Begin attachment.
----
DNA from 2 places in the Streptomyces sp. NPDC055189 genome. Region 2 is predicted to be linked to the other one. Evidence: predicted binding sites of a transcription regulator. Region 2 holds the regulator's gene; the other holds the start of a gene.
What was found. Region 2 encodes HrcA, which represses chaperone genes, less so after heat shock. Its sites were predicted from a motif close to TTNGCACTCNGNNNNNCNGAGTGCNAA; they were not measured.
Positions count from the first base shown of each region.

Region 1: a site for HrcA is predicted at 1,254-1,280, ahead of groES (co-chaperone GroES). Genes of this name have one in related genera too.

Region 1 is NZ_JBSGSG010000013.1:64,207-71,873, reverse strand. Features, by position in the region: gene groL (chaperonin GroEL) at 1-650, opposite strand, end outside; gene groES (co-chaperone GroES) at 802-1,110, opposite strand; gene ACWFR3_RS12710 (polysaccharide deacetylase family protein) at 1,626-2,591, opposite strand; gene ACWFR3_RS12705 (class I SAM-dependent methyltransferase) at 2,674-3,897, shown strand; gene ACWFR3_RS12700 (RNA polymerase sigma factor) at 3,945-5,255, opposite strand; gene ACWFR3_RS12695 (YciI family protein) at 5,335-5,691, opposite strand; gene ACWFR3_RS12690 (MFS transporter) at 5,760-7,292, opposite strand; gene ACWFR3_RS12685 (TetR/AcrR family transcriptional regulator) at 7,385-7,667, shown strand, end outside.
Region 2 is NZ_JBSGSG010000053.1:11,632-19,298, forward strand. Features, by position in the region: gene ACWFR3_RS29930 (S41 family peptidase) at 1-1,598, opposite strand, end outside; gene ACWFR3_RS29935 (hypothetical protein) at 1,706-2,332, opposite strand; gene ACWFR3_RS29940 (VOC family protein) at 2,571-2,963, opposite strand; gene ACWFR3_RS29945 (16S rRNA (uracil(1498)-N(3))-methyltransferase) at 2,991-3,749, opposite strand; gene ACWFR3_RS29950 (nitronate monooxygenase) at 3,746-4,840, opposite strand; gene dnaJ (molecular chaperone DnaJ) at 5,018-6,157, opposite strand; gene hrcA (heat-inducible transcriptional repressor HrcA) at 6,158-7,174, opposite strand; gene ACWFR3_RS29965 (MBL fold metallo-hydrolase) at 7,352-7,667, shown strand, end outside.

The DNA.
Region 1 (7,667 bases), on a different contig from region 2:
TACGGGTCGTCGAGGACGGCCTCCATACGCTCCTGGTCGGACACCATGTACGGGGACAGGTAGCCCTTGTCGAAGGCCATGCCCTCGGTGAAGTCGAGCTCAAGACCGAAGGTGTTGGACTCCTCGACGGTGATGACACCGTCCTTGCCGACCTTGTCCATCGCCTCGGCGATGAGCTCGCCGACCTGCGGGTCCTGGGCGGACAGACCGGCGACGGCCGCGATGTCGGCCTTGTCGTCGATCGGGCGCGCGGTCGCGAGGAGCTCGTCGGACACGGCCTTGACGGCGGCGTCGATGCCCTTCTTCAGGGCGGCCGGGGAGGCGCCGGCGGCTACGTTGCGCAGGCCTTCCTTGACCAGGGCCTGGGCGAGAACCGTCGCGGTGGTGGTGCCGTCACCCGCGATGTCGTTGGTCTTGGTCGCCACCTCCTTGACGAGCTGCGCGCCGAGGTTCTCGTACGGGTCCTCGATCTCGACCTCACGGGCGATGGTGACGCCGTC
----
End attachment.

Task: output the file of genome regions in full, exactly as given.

DNA from 2 places in the Streptomyces sp. NPDC055189 genome. Region 2 is predicted to be linked to the other one. Evidence: predicted binding sites of a transcription regulator. Region 2 holds the regulator's gene; the other holds the start of a gene.
What was found. Region 2 encodes HrcA, which represses chaperone genes, less so after heat shock. Its sites were predicted from a motif close to TTNGCACTCNGNNNNNCNGAGTGCNAA; they were not measured.
Positions count from the first base shown of each region.

Region 1: a site for HrcA is predicted at 1,254-1,280, ahead of groES (co-chaperone GroES). Genes of this name have one in related genera too.

Region 1 is NZ_JBSGSG010000013.1:64,207-71,873, reverse strand. Features, by position in the region: gene groL (chaperonin GroEL) at 1-650, opposite strand, end outside; gene groES (co-chaperone GroES) at 802-1,110, opposite strand; gene ACWFR3_RS12710 (polysaccharide deacetylase family protein) at 1,626-2,591, opposite strand; gene ACWFR3_RS12705 (class I SAM-dependent methyltransferase) at 2,674-3,897, shown strand; gene ACWFR3_RS12700 (RNA polymerase sigma factor) at 3,945-5,255, opposite strand; gene ACWFR3_RS12695 (YciI family protein) at 5,335-5,691, opposite strand; gene ACWFR3_RS12690 (MFS transporter) at 5,760-7,292, opposite strand; gene ACWFR3_RS12685 (TetR/AcrR family transcriptional regulator) at 7,385-7,667, shown strand, end outside.
Region 2 is NZ_JBSGSG010000053.1:11,632-19,298, forward strand. Features, by position in the region: gene ACWFR3_RS29930 (S41 family peptidase) at 1-1,598, opposite strand, end outside; gene ACWFR3_RS29935 (hypothetical protein) at 1,706-2,332, opposite strand; gene ACWFR3_RS29940 (VOC family protein) at 2,571-2,963, opposite strand; gene ACWFR3_RS29945 (16S rRNA (uracil(1498)-N(3))-methyltransferase) at 2,991-3,749, opposite strand; gene ACWFR3_RS29950 (nitronate monooxygenase) at 3,746-4,840, opposite strand; gene dnaJ (molecular chaperone DnaJ) at 5,018-6,157, opposite strand; gene hrcA (heat-inducible transcriptional repressor HrcA) at 6,158-7,174, opposite strand; gene ACWFR3_RS29965 (MBL fold metallo-hydrolase) at 7,352-7,667, shown strand, end outside.

The DNA.
Region 1 (7,667 bases), on a different contig from region 2:
TACGGGTCGTCGAGGACGGCCTCCATACGCTCCTGGTCGGACACCATGTACGGGGACAGGTAGCCCTTGTCGAAGGCCATGCCCTCGGTGAAGTCGAGCTCAAGACCGAAGGTGTTGGACTCCTCGACGGTGATGACACCGTCCTTGCCGACCTTGTCCATCGCCTCGGCGATGAGCTCGCCGACCTGCGGGTCCTGGGCGGACAGACCGGCGACGGCCGCGATGTCGGCCTTGTCGTCGATCGGGCGCGCGGTCGCGAGGAGCTCGTCGGACACGGCCTTGACGGCGGCGTCGATGCCCTTCTTCAGGGCGGCCGGGGAGGCGCCGGCGGCTACGTTGCGCAGGCCTTCCTTGACCAGGGCCTGGGCGAGAACCGTCGCGGTGGTGGTGCCGTCACCCGCGATGTCGTTGGTCTTGGTCGCCACCTCCTTGACGAGCTGCGCGCCGAGGTTCTCGTACGGGTCCTCGATCTCGACCTCACGGGCGATGGTGACGCCGTC